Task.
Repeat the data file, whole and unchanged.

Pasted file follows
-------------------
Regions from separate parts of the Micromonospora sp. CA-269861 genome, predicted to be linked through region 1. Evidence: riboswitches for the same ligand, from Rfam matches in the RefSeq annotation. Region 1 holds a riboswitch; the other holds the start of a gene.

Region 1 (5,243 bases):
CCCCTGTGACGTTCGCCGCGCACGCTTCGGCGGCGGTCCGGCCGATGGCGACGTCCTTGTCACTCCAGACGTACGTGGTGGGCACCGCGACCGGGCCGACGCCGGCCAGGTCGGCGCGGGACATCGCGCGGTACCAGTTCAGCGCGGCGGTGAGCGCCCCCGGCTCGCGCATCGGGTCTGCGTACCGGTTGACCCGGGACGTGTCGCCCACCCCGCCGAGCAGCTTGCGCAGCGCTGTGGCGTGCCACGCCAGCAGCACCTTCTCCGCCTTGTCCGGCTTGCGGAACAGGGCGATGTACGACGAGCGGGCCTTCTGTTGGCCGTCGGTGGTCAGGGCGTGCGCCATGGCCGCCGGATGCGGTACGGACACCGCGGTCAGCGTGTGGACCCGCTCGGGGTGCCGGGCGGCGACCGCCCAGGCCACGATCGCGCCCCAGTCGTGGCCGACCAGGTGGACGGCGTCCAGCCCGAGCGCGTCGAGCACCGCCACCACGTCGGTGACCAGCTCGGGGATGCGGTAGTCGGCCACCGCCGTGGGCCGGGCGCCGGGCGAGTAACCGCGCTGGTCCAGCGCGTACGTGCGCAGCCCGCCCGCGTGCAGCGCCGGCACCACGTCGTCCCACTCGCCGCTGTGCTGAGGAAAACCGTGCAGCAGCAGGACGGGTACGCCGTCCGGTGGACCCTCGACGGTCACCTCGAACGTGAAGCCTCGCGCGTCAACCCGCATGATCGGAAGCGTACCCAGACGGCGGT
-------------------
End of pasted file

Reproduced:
Regions from separate parts of the Micromonospora sp. CA-269861 genome, predicted to be linked through region 1. Evidence: riboswitches for the same ligand, from Rfam matches in the RefSeq annotation. Region 1 holds a riboswitch; the other holds the start of a gene.

Region 1 (5,243 bases):
CCCCTGTGACGTTCGCCGCGCACGCTTCGGCGGCGGTCCGGCCGATGGCGACGTCCTTGTCACTCCAGACGTACGTGGTGGGCACCGCGACCGGGCCGACGCCGGCCAGGTCGGCGCGGGACATCGCGCGGTACCAGTTCAGCGCGGCGGTGAGCGCCCCCGGCTCGCGCATCGGGTCTGCGTACCGGTTGACCCGGGACGTGTCGCCCACCCCGCCGAGCAGCTTGCGCAGCGCTGTGGCGTGCCACGCCAGCAGCACCTTCTCCGCCTTGTCCGGCTTGCGGAACAGGGCGATGTACGACGAGCGGGCCTTCTGTTGGCCGTCGGTGGTCAGGGCGTGCGCCATGGCCGCCGGATGCGGTACGGACACCGCGGTCAGCGTGTGGACCCGCTCGGGGTGCCGGGCGGCGACCGCCCAGGCCACGATCGCGCCCCAGTCGTGGCCGACCAGGTGGACGGCGTCCAGCCCGAGCGCGTCGAGCACCGCCACCACGTCGGTGACCAGCTCGGGGATGCGGTAGTCGGCCACCGCCGTGGGCCGGGCGCCGGGCGAGTAACCGCGCTGGTCCAGCGCGTACGTGCGCAGCCCGCCCGCGTGCAGCGCCGGCACCACGTCGTCCCACTCGCCGCTGTGCTGAGGAAAACCGTGCAGCAGCAGGACGGGTACGCCGTCCGGTGGACCCTCGACGGTCACCTCGAACGTGAAGCCTCGCGCGTCAACCCGCATGATCGGAAGCGTACCCAGACGGCGGT